Cherishing the Creation

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Today is the first day of spring!  This is a day I always look forward to because it means that we in the northern hemisphere of the earth will enjoy many days of bright sunshine and warmth.  (It is also my wedding anniversary and my mother's birthday, and so I kind of like the 20th of March!)

This morning I shall join other religious leaders at a public prayer service in downtown Tampa.  We are calling attention to our need as a society to care for the creation as a sacred task.  As you know, this will be the theme of our 2009 annual conference in Daytona Beach on June 11-13th; we are going to have speakers and conversation about "Transforming the World by Cherishing the Creation."

As a general superintendent, I am involved in two projects which deal with ecological stewardship.  One is a message from the Council of Bishops about the interrelationship of nuclear armaments, global poverty, and environmental degradation.  This is known as a new version of the 1980's project, "In Defense of Creation," but we shall develop a new name for this new project.  The other project I am involved with is the new round of dialogue between Catholics and United Methodists in the United States.  We have ten theologians (five Catholic and five Methodist), two ecumenical representatives (one Catholic and one Methodist) and two bishops (one Catholic and one Methodist) engaging in dialogue twice a year over a four or five year period.  Our focus this time is the relationship between the Eucharist and ecological stewardship, or how the view of the universe in our Eucharistic worship of God (in our distinct traditions) enable us to understand who we humans are and how our role in the universe involves caring for the earth and cherishing the creation as a sacrament through which God's presence is given to us.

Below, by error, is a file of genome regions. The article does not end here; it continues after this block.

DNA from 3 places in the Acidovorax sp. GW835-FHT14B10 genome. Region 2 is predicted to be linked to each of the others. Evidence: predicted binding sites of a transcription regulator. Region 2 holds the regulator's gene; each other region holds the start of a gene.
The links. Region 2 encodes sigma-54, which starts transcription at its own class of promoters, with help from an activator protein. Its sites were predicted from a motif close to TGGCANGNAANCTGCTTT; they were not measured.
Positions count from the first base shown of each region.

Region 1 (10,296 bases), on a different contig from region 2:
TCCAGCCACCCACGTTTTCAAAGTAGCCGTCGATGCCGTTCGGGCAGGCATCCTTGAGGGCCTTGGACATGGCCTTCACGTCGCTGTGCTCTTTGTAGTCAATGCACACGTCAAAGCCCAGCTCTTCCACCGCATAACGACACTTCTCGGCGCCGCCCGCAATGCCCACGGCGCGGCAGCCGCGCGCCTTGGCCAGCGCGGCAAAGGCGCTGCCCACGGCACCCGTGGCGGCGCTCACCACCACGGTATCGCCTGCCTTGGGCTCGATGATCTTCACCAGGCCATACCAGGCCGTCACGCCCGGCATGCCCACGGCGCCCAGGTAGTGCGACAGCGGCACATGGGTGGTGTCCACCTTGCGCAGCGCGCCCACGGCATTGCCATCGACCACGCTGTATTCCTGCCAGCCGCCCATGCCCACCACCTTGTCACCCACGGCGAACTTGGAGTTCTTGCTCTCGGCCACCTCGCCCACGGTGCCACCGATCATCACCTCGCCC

In my "spare time" I am doing regular reading in the field of the theology of ecology.  As you would expect, one of the topics which always comes up is the passage in Genesis where God creates human beings and blesses them and tells them to "have dominion" over the rest of the creation (Genesis 1:28).  There is now a wide agreement among scholars that we have misunderstood the meaning of "dominion."  Based on the historical context of the writing of Genesis (which I will spare you) and viewing this text in the context of the rest of Scripture, etc., it is clear that "dominion" has nothing whatsoever to do with treating nature as if it were just there for human use and exploitation.  "Dominion" has more to do with stewardship.  God has given to human beings an extraordinary identity and role to play.  We are God's royal agents who are given the responsibility to care for the rest of creation.  Of course, many of us have not looked upon nature in this way.  We have been shaped by our culture which has been conditioned by hundreds of years of philosophy and science (in the traditon of Bacon and Descartes) to look upon nature as a resource to exploit rather than a divine gift and the very web of created life upon which our own existence and well-being depend.  And, then we read Scripture in light of these distorted cultural lens.  But now we are trying to open our eyes and read Scripture in a new way that will bring life to the world and to ourselves.

Our concern for the creation is not some incidental or optional matter for Christians.  It is essential to our faith because we are a people who confess that we believe in God the Father, the creator of heaven and earth. 

Let us all, lay and clergy, participate in the important work of studying Scripture and the liturgy of the church as a discernment of God's promises and direction for us as we take on the task of being stewards who care for and cherish God's creation.



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